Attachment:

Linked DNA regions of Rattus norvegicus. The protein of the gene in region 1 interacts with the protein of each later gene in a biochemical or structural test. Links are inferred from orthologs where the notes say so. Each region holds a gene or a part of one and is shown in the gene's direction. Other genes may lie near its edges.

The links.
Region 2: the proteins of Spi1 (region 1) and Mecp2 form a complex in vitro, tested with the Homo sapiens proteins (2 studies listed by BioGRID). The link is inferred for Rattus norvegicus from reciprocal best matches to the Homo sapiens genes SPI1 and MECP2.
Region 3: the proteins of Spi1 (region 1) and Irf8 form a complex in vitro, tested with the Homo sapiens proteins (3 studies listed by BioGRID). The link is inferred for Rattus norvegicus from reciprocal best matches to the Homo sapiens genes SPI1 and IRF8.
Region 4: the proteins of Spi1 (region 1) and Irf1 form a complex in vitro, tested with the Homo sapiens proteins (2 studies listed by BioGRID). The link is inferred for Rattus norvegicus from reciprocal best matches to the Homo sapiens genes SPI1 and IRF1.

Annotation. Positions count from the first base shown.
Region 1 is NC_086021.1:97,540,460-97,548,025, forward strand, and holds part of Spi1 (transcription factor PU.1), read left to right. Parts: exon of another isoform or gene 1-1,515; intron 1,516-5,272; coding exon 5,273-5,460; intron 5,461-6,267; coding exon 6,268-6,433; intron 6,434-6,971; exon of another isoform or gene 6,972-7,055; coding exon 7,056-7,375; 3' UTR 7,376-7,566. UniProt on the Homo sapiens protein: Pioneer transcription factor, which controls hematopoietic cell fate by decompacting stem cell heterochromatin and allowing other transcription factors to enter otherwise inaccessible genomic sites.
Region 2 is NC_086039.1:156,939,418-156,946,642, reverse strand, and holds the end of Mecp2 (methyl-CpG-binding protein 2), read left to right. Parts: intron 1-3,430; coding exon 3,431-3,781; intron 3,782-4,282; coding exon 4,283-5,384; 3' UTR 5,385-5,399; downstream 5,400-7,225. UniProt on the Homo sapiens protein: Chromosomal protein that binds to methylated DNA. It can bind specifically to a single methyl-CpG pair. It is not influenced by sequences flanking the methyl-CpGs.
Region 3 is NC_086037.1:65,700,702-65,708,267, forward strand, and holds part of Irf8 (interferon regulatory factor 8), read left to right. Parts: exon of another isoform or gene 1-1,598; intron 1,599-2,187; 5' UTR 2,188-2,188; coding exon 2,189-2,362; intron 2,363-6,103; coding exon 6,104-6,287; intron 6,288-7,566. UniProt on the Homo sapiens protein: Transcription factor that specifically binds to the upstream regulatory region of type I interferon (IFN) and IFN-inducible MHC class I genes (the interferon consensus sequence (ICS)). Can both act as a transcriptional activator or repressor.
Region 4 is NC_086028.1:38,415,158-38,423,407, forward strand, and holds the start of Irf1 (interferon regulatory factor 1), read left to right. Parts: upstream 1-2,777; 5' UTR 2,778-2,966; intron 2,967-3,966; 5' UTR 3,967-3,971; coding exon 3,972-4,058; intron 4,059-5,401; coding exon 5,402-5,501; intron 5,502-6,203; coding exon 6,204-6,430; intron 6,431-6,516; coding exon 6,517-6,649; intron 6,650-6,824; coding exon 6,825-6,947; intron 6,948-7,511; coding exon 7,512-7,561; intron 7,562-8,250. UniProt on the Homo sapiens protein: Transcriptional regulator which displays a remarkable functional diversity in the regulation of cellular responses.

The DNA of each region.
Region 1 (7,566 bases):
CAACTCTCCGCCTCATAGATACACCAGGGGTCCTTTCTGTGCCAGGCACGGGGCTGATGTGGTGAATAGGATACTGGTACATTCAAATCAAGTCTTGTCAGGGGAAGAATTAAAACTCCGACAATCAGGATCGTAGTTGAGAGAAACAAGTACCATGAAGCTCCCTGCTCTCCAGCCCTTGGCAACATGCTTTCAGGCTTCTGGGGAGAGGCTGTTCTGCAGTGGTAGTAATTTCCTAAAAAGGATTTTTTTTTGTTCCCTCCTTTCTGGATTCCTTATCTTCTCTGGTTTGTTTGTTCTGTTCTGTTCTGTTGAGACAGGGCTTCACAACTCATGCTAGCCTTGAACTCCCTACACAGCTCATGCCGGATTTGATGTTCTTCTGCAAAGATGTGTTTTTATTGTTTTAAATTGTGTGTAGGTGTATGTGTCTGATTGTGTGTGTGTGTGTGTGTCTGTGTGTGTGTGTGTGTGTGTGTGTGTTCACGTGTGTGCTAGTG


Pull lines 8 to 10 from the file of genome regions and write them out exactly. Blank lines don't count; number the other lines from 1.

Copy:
Region 2 is NC_086039.1:156,939,418-156,946,642, reverse strand, and holds the end of Mecp2 (methyl-CpG-binding protein 2), read left to right. Parts: intron 1-3,430; coding exon 3,431-3,781; intron 3,782-4,282; coding exon 4,283-5,384; 3' UTR 5,385-5,399; downstream 5,400-7,225. UniProt on the Homo sapiens protein: Chromosomal protein that binds to methylated DNA. It can bind specifically to a single methyl-CpG pair. It is not influenced by sequences flanking the methyl-CpGs.
Region 3 is NC_086037.1:65,700,702-65,708,267, forward strand, and holds part of Irf8 (interferon regulatory factor 8), read left to right. Parts: exon of another isoform or gene 1-1,598; intron 1,599-2,187; 5' UTR 2,188-2,188; coding exon 2,189-2,362; intron 2,363-6,103; coding exon 6,104-6,287; intron 6,288-7,566. UniProt on the Homo sapiens protein: Transcription factor that specifically binds to the upstream regulatory region of type I interferon (IFN) and IFN-inducible MHC class I genes (the interferon consensus sequence (ICS)). Can both act as a transcriptional activator or repressor.
Region 4 is NC_086028.1:38,415,158-38,423,407, forward strand, and holds the start of Irf1 (interferon regulatory factor 1), read left to right. Parts: upstream 1-2,777; 5' UTR 2,778-2,966; intron 2,967-3,966; 5' UTR 3,967-3,971; coding exon 3,972-4,058; intron 4,059-5,401; coding exon 5,402-5,501; intron 5,502-6,203; coding exon 6,204-6,430; intron 6,431-6,516; coding exon 6,517-6,649; intron 6,650-6,824; coding exon 6,825-6,947; intron 6,948-7,511; coding exon 7,512-7,561; intron 7,562-8,250. UniProt on the Homo sapiens protein: Transcriptional regulator which displays a remarkable functional diversity in the regulation of cellular responses.